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MDRS Crew 117 Summary Report

Written by: Kyle Stephens (Commander, Crew 117, kyle824@email.arizona.edu)

April 7 – April 21, 2012


Crew 117 at the MDRS consisted of the following individuals:

·         Kyle Stephens, Commander/ Astronomer (University of Arizona)

·         Parker Owan, Executive Officer/ Crew Scientist (University of Arizona)

·         Jackeline Mayer, Health & Safety Officer (University of Arizona)

·         Lee Suring, Crew Engineer 1 (University of Arizona)

·         Samuel Martin, Crew Engineer 2 (University of Arizona)

·         Daniel Land, Journalist/ Videographer (Unit Circle Productions)

The five individuals from the University of Arizona are all engineering students working together on a senior design project, further developing the NASA Remote Imaging System Acquisition (RISA) camera. This design project, sponsored by NASA’s Johnson Space Center, is focused on developing a multipurpose camera for use by astronauts on future long duration missions. This camera is intended to be multispectral, completely wireless, and radiation hardened to survive the space environment. Testing at MDRS was focused on proof of concept tests in addition to exploring the different ways this camera could be used.

Daniel Land, the crew’s Journalist, came to MDRS to explore the possibilities of cinematography in simulation. He was most interested in documenting the MDRS experience and exploring ideas for future work. He plans to digitally enhance some of the video to make MDRS look even more like it is on Mars, adding enclosed airlock tunnels near the hab, modifying sky color, as well as other changes.

The crew’s first few days at MDRS were used to get acquainted with the hab and the surrounding environment. Rotations were established for cooking, cleaning, and showers for the entire stay. The rules of the simulation were established so each crewmember had the same understanding. A few exploratory EVAs were performed to find good locations for future EVAs.

For the RISA camera team, much of the time early on was spent troubleshooting various issues with the camera’s electronics. After a redesign of the power regulation system, the team was able to get the camera working and took it on an EVA to test the wireless range (recorded at 450 meters from the hab). Shortly after, however, some more power regulation issues appeared, preventing the team from continuing testing using battery power. They had planned to test the camera while on several different EVAs, controlling the camera remotely from inside the hab; however, the battery issue prevented many of these EVAs from taking place. Fortunately, camera testing was able to occur while inside the hab, establishing the camera’s spectral response and demonstrating its ability to document different hab-related systems. For example, the team was able to document water tank levels and document plant health in the greenhouse.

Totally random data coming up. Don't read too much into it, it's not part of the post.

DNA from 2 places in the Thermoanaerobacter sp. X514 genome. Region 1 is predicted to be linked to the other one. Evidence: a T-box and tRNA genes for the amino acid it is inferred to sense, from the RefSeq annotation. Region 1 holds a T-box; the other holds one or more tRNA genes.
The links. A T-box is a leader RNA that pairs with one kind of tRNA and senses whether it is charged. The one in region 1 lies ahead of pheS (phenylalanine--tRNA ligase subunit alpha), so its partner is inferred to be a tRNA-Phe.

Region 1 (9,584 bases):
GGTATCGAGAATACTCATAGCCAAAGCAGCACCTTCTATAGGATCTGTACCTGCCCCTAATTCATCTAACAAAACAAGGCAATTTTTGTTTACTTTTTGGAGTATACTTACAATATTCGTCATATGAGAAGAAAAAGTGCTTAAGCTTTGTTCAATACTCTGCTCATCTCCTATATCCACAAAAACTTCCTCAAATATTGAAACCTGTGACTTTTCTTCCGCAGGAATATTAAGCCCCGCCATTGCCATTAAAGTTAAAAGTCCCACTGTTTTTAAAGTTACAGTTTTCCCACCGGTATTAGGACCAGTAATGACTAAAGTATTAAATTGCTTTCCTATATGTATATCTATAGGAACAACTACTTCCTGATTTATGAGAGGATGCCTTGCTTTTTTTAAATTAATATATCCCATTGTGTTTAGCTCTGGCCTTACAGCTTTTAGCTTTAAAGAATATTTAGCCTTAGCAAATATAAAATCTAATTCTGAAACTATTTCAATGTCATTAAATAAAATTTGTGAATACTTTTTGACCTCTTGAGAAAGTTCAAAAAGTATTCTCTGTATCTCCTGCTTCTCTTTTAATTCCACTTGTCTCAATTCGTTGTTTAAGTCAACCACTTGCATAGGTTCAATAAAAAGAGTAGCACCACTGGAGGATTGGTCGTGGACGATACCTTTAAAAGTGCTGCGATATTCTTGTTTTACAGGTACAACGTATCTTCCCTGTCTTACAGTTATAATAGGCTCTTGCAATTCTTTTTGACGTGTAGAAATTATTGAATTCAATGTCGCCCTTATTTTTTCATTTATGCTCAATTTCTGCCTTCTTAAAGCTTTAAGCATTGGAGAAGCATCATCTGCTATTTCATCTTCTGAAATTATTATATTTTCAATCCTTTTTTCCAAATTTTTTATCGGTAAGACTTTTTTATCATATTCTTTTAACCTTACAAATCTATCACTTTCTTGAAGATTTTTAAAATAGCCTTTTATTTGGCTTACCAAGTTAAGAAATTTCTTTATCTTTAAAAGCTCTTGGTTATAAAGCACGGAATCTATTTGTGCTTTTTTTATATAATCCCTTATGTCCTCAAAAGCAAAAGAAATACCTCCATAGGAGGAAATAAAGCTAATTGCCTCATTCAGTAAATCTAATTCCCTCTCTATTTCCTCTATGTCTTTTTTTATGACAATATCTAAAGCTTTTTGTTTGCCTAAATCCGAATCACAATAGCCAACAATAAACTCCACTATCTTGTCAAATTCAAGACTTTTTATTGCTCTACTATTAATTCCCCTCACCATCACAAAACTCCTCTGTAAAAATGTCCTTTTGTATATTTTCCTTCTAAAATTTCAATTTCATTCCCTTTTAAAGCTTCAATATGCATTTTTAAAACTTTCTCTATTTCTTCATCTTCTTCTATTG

The problems with the RISA camera will be fixed upon return to Earth. A lack of necessary parts prevented the fix from happening while at MDRS. While a temporary solution could have likely been created, the team was worried about causing further damage to any of the electronics while in simulation. 

Using both standard and 3D video cameras, Daniel was able to obtain on average about 2 hours of video footage each day. This footage consists of crew interviews, unplanned crew activities, and planned shots during EVAs. In addition to interviewing each member of Crew 117 individually, interviews were conducted with members of Crew 116 and will be conducted with Crew 118 during the handover. Daniel plans to show some of this work at the upcoming Mars Society Conference in August. 

One setback to Crew 117 was the loss of power for 54 hours during days 9 – 11. The problem with the generator was that it was overheating. The fan drive assembly used to cool down the generator was not functioning because the bearing was damaged by dirt and wear. DG replaced the necessary parts after overnighting them to Hanksville. 

The crew decided to stay at the hab despite having no power because propane was available for cooking. Without power though, the RISA team was unable to troubleshoot the electronics issues with the camera. Also, Daniel was only able to shoot a limited amount of video footage based on the remaining battery life in his cameras. With the downtime, the crew became extremely well versed in ‘Speed Scrabble’ and ‘Jenga.’

As a side project, Kyle planned to use the Musk Observatory to perform multi-spectral imaging of the moon using an electrically tunable filter. This tunable filter is also being used with the RISA camera, so the projects are related. Despite several nights of cloud cover and the power outage, Kyle was able to get one night/ morning of observing in before the moon’s phase prevented it. As is already known, the telescope’s foundation has shifted, causing unreliable tracking. In all cases though, after the alignment process, an object of interest was always in the finder scope, so the telescope was still usable for general eyepiece observing or imaging bright objects.

While at MDRS, the RISA camera team had an article written by UANews, the University of Arizona’s news organization which reaches about 200,000 individuals. The article can be found here: http://uanews.org/node/46332

Overall, Crew 117 enjoyed their time at the Mars Desert Research Station and thanks the Mars Society for the opportunity.